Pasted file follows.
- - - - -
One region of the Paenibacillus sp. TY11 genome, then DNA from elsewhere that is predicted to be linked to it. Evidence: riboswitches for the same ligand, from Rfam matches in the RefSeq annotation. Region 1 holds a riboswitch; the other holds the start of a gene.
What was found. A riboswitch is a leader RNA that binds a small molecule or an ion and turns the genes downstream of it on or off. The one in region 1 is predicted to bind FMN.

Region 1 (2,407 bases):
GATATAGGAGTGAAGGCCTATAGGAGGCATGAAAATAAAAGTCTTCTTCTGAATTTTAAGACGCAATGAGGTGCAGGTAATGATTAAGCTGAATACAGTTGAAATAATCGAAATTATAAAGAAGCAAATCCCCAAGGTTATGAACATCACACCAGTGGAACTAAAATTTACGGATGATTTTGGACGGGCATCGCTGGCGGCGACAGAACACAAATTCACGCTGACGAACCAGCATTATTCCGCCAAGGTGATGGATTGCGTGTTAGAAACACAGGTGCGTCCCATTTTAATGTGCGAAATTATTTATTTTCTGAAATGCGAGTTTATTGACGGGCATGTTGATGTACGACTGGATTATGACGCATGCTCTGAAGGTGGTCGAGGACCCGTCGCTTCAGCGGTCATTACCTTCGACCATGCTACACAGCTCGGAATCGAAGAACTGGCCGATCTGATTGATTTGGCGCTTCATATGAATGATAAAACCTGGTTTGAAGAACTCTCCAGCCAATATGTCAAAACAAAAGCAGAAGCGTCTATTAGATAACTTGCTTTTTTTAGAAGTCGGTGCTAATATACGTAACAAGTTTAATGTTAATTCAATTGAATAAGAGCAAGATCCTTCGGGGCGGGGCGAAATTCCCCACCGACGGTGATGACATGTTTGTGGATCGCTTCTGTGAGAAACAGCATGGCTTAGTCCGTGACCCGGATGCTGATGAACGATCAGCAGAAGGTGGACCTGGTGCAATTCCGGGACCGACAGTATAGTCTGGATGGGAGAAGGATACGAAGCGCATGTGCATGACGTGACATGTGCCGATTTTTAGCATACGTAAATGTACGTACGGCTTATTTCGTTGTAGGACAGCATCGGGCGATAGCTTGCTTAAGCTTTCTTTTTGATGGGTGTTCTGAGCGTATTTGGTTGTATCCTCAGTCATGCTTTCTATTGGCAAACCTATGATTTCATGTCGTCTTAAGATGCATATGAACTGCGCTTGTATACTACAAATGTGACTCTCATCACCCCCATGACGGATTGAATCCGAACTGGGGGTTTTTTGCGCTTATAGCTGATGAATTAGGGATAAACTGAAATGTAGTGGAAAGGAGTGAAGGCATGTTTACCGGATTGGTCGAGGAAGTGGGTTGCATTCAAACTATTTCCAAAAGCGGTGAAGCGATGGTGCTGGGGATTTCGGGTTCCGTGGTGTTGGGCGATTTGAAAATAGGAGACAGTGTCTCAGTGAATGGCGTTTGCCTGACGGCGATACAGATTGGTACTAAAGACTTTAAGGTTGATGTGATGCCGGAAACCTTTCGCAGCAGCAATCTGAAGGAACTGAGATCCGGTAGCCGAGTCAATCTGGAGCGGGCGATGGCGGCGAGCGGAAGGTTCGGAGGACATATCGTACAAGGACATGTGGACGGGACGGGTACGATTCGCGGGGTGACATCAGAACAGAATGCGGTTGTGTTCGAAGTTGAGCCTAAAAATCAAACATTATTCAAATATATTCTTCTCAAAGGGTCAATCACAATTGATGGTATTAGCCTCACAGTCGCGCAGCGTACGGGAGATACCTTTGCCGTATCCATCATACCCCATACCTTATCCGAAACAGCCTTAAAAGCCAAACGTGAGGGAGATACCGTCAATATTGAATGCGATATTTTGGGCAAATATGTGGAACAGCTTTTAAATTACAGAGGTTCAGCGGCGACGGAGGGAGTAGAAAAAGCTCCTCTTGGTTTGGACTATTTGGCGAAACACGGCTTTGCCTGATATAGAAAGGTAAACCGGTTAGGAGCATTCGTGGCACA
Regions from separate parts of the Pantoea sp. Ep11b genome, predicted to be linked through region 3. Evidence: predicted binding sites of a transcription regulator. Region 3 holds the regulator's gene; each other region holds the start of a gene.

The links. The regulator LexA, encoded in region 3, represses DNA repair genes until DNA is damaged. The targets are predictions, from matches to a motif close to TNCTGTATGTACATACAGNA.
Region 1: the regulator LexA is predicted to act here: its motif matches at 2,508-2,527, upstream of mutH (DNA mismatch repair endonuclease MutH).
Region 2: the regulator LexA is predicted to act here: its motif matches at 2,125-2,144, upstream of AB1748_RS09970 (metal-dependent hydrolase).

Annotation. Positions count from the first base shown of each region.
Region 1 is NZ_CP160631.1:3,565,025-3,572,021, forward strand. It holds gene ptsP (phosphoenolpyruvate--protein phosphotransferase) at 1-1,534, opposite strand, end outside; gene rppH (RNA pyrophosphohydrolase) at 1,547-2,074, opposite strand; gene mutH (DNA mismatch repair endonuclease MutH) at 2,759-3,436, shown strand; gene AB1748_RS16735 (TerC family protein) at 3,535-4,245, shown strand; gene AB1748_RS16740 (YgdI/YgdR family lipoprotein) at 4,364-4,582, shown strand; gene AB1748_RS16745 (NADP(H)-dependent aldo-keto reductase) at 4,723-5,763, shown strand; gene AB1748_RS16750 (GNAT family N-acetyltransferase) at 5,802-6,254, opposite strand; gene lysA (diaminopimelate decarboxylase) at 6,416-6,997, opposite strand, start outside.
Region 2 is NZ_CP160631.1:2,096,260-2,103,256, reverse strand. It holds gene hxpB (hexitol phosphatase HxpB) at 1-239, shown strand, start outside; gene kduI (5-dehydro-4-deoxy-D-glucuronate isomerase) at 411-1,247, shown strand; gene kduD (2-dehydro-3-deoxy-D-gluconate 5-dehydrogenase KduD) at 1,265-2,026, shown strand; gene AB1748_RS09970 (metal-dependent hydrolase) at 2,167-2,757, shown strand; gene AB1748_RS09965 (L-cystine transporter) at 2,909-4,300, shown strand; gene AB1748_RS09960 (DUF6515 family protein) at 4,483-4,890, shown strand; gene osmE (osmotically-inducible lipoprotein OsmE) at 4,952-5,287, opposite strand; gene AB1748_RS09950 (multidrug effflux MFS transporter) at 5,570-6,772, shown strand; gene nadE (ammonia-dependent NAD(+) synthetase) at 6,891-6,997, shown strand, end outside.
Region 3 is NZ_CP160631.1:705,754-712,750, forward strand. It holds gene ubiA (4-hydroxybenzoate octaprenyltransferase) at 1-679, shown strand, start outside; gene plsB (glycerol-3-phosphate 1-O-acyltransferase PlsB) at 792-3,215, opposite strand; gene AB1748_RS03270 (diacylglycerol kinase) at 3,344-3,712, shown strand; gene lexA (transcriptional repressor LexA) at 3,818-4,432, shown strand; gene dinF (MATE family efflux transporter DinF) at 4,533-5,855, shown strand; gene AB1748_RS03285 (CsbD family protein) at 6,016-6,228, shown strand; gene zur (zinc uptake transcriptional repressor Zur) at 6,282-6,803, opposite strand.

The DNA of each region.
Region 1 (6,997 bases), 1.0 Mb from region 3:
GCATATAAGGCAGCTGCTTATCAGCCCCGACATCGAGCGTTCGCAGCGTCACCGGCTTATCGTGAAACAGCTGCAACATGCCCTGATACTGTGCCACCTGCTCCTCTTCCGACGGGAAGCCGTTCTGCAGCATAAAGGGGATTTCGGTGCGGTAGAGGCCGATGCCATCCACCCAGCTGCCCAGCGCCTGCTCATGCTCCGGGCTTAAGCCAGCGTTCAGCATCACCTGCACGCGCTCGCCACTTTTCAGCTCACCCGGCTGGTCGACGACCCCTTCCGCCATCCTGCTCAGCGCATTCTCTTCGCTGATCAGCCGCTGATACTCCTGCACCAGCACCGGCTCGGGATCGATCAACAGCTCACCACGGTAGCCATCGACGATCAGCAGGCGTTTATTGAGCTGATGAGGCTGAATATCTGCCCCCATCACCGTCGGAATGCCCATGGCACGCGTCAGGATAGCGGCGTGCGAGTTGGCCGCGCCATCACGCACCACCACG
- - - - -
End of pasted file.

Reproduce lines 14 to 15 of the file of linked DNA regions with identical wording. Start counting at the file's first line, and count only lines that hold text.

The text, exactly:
Region 1 (6,997 bases), 1.0 Mb from region 3:
GCATATAAGGCAGCTGCTTATCAGCCCCGACATCGAGCGTTCGCAGCGTCACCGGCTTATCGTGAAACAGCTGCAACATGCCCTGATACTGTGCCACCTGCTCCTCTTCCGACGGGAAGCCGTTCTGCAGCATAAAGGGGATTTCGGTGCGGTAGAGGCCGATGCCATCCACCCAGCTGCCCAGCGCCTGCTCATGCTCCGGGCTTAAGCCAGCGTTCAGCATCACCTGCACGCGCTCGCCACTTTTCAGCTCACCCGGCTGGTCGACGACCCCTTCCGCCATCCTGCTCAGCGCATTCTCTTCGCTGATCAGCCGCTGATACTCCTGCACCAGCACCGGCTCGGGATCGATCAACAGCTCACCACGGTAGCCATCGACGATCAGCAGGCGTTTATTGAGCTGATGAGGCTGAATATCTGCCCCCATCACCGTCGGAATGCCCATGGCACGCGTCAGGATAGCGGCGTGCGAGTTGGCCGCGCCATCACGCACCACCACG